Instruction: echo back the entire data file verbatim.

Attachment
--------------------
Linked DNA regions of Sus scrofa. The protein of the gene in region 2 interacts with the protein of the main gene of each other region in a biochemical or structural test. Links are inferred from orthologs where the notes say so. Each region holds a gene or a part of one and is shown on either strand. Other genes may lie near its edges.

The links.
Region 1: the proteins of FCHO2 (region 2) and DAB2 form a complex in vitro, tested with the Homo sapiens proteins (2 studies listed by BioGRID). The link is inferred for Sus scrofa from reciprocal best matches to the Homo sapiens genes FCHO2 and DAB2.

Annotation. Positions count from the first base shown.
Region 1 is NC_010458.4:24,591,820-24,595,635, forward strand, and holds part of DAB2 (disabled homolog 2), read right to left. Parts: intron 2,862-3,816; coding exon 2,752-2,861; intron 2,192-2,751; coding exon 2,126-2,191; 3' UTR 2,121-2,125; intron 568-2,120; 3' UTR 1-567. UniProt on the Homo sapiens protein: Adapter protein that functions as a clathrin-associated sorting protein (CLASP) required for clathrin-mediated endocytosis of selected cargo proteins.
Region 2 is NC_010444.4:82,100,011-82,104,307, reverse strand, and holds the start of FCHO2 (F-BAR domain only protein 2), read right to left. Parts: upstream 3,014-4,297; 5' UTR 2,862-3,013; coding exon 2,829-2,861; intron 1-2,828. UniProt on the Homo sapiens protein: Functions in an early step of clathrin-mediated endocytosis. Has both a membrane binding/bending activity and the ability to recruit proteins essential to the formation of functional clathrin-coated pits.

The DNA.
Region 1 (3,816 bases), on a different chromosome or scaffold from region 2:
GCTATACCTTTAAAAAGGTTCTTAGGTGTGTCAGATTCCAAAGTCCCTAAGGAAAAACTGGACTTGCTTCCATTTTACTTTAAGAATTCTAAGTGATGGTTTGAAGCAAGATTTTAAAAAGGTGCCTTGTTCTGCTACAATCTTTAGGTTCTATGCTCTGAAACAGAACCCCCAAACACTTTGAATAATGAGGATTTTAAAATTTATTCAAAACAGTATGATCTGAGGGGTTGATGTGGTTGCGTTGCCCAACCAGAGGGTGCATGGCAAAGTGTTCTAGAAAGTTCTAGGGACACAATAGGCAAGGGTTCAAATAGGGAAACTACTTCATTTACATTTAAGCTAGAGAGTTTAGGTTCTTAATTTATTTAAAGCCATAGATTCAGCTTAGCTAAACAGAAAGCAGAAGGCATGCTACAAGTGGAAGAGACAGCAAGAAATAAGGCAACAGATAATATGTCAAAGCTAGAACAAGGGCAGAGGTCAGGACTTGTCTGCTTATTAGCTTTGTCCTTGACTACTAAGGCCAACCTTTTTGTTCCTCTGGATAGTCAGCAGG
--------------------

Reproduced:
Linked DNA regions of Sus scrofa. The protein of the gene in region 2 interacts with the protein of the main gene of each other region in a biochemical or structural test. Links are inferred from orthologs where the notes say so. Each region holds a gene or a part of one and is shown on either strand. Other genes may lie near its edges.

The links.
Region 1: the proteins of FCHO2 (region 2) and DAB2 form a complex in vitro, tested with the Homo sapiens proteins (2 studies listed by BioGRID). The link is inferred for Sus scrofa from reciprocal best matches to the Homo sapiens genes FCHO2 and DAB2.

Annotation. Positions count from the first base shown.
Region 1 is NC_010458.4:24,591,820-24,595,635, forward strand, and holds part of DAB2 (disabled homolog 2), read right to left. Parts: intron 2,862-3,816; coding exon 2,752-2,861; intron 2,192-2,751; coding exon 2,126-2,191; 3' UTR 2,121-2,125; intron 568-2,120; 3' UTR 1-567. UniProt on the Homo sapiens protein: Adapter protein that functions as a clathrin-associated sorting protein (CLASP) required for clathrin-mediated endocytosis of selected cargo proteins.
Region 2 is NC_010444.4:82,100,011-82,104,307, reverse strand, and holds the start of FCHO2 (F-BAR domain only protein 2), read right to left. Parts: upstream 3,014-4,297; 5' UTR 2,862-3,013; coding exon 2,829-2,861; intron 1-2,828. UniProt on the Homo sapiens protein: Functions in an early step of clathrin-mediated endocytosis. Has both a membrane binding/bending activity and the ability to recruit proteins essential to the formation of functional clathrin-coated pits.

The DNA.
Region 1 (3,816 bases), on a different chromosome or scaffold from region 2:
GCTATACCTTTAAAAAGGTTCTTAGGTGTGTCAGATTCCAAAGTCCCTAAGGAAAAACTGGACTTGCTTCCATTTTACTTTAAGAATTCTAAGTGATGGTTTGAAGCAAGATTTTAAAAAGGTGCCTTGTTCTGCTACAATCTTTAGGTTCTATGCTCTGAAACAGAACCCCCAAACACTTTGAATAATGAGGATTTTAAAATTTATTCAAAACAGTATGATCTGAGGGGTTGATGTGGTTGCGTTGCCCAACCAGAGGGTGCATGGCAAAGTGTTCTAGAAAGTTCTAGGGACACAATAGGCAAGGGTTCAAATAGGGAAACTACTTCATTTACATTTAAGCTAGAGAGTTTAGGTTCTTAATTTATTTAAAGCCATAGATTCAGCTTAGCTAAACAGAAAGCAGAAGGCATGCTACAAGTGGAAGAGACAGCAAGAAATAAGGCAACAGATAATATGTCAAAGCTAGAACAAGGGCAGAGGTCAGGACTTGTCTGCTTATTAGCTTTGTCCTTGACTACTAAGGCCAACCTTTTTGTTCCTCTGGATAGTCAGCAGG